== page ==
Without a face-to-face connection, it can be difficult to stand out. This is where your website needs to shine. 94% of users report abandoning a website because of poor design. Make sure your site is easy to navigate, with a painless checkout process. Finally, consider branding your e-commerce site in a way that differentiates you from the competition. The goal isn’t to just have a website, but to have a website that your customers look forward to visiting again.
Reward: Easy to retarget customers
Small businesses that only have brick and mortar locations often watch customers walking out the door, with no way of knowing whether or not they’ll return in the future. The online experience makes it much easier to reach out to previous customers in a bid to win their business again and again.
The more sales you make, the more emails you’ll collect. This allows you to send customers tailored offers encouraging repeat purchases. Notice a customer abandoned their cart? Email them a discount code to encourage them to move forward with the purchase. 54% of shoppers will purchase products left in shopping carts if those products are subsequently offered at a lower price.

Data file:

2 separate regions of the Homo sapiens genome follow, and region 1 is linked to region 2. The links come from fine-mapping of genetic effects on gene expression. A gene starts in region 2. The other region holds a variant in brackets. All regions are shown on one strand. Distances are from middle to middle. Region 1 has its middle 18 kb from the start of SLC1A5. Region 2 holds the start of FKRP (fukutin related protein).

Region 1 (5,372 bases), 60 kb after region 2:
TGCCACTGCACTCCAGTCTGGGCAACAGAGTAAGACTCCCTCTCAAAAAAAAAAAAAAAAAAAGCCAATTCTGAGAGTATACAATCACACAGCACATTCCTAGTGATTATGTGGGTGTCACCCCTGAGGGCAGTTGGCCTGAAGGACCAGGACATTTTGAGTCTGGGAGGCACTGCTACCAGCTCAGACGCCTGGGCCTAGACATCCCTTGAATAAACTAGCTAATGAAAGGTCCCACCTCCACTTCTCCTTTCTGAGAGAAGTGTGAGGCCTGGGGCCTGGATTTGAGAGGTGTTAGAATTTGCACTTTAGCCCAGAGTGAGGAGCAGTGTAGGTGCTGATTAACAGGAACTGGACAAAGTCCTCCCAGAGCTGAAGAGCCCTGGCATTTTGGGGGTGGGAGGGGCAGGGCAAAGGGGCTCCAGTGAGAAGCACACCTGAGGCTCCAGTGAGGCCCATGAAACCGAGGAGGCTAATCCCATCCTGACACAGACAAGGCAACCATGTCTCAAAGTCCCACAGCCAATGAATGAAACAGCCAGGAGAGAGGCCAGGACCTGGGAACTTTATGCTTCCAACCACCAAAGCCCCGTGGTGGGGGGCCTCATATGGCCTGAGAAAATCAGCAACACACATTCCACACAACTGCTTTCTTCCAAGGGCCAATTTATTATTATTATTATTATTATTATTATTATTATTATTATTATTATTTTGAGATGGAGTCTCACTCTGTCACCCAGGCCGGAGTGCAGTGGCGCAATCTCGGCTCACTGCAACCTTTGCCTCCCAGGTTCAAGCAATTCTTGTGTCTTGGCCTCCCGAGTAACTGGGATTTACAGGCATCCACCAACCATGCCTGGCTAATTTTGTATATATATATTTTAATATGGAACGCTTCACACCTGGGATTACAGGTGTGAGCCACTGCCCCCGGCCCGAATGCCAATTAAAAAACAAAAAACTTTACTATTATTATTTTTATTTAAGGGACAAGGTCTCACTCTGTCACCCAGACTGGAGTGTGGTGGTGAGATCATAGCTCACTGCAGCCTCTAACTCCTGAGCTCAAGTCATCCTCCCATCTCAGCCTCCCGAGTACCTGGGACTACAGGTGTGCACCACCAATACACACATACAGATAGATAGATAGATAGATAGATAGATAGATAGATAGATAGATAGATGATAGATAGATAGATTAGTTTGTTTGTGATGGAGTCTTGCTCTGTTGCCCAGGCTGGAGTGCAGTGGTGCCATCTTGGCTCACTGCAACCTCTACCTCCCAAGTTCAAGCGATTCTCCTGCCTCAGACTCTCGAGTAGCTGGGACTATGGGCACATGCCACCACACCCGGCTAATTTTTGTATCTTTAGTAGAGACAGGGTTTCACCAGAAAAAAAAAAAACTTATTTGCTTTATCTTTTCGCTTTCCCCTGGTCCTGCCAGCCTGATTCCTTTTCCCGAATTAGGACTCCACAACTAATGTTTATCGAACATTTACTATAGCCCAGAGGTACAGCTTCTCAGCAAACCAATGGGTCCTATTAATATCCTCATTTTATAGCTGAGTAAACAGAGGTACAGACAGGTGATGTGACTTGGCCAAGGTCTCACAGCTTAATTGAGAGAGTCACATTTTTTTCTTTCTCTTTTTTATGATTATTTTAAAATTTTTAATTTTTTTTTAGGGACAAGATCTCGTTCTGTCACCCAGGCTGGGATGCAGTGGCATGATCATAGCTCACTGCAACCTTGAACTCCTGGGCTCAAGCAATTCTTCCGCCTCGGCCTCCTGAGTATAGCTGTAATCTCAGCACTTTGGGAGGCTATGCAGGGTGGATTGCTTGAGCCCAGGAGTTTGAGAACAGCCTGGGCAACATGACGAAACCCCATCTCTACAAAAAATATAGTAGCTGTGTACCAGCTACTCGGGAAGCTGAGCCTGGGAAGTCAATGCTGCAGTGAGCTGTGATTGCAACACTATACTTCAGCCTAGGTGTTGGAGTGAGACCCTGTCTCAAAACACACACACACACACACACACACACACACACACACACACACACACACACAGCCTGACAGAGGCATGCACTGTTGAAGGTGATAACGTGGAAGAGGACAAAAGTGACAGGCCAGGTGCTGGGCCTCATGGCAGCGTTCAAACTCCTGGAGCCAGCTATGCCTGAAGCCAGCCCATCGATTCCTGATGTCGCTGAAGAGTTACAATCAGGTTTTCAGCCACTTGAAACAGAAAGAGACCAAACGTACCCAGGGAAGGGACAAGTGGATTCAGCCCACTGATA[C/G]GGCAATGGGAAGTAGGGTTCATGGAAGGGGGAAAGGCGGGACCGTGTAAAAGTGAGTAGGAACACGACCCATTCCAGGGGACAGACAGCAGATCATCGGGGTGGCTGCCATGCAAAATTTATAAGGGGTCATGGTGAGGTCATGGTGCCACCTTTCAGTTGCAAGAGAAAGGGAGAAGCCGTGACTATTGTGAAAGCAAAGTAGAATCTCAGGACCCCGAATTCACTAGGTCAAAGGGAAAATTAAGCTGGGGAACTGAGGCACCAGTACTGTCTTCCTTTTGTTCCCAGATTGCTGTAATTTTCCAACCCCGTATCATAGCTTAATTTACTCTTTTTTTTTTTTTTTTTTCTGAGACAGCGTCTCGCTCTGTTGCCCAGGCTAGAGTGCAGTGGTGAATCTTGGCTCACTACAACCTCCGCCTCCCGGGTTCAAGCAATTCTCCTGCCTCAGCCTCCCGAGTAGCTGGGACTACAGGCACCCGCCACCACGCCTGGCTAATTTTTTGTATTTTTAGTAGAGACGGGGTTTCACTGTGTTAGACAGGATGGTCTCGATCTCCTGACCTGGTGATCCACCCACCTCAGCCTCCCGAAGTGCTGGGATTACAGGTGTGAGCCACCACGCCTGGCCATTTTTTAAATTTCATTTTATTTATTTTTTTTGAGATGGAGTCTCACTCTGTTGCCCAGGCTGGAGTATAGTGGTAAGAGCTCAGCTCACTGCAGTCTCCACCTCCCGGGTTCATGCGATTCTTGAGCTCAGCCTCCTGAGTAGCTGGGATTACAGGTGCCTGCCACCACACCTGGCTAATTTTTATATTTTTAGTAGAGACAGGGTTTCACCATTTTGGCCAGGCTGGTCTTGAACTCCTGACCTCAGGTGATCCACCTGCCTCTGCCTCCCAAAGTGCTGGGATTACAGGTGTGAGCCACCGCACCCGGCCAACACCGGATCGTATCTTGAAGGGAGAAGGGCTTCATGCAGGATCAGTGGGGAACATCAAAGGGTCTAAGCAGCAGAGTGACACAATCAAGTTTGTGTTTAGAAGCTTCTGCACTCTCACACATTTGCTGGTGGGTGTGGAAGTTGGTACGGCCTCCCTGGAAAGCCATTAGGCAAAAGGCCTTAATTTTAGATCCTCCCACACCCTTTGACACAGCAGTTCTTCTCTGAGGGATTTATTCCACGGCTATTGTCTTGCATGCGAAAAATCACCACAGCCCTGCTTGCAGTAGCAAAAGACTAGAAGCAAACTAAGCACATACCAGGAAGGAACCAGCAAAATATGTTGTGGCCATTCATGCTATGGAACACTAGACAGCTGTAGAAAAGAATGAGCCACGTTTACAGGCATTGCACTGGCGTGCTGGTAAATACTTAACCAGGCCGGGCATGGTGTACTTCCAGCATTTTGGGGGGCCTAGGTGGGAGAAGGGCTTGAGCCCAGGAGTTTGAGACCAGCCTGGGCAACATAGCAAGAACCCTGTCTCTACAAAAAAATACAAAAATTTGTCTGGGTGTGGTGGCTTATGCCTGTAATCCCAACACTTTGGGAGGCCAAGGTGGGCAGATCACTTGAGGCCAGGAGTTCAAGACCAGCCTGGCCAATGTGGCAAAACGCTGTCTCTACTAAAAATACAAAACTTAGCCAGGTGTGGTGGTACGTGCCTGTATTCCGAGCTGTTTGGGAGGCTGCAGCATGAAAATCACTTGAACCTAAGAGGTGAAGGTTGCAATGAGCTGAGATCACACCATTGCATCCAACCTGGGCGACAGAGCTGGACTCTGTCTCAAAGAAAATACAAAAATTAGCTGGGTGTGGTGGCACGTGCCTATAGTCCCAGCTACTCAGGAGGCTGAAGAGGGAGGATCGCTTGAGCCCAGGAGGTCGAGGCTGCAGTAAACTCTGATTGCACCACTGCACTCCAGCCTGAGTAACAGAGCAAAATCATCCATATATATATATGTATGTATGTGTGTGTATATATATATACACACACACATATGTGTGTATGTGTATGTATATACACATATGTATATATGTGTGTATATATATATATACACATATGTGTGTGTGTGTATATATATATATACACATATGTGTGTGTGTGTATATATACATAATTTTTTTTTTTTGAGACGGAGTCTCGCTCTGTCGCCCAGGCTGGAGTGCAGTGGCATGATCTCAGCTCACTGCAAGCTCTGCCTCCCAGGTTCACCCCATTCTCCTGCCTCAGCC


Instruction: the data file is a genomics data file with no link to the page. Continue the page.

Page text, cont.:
Just because you don’t get to meet your customers face-to-face doesn’t mean you can’t forge a connection and offer a great customer experience.
Risk: Credit Card Fraud is More Prominent Online
Due to the increased security of EMV chip cards, fraudsters have shifted their focus to online transactions. With e-commerce, you can’t physically verify the identity of your customers, and that means more risk. In 2016, 15.4 million consumers were the victims of identity theft or fraud, and that number is only getting bigger.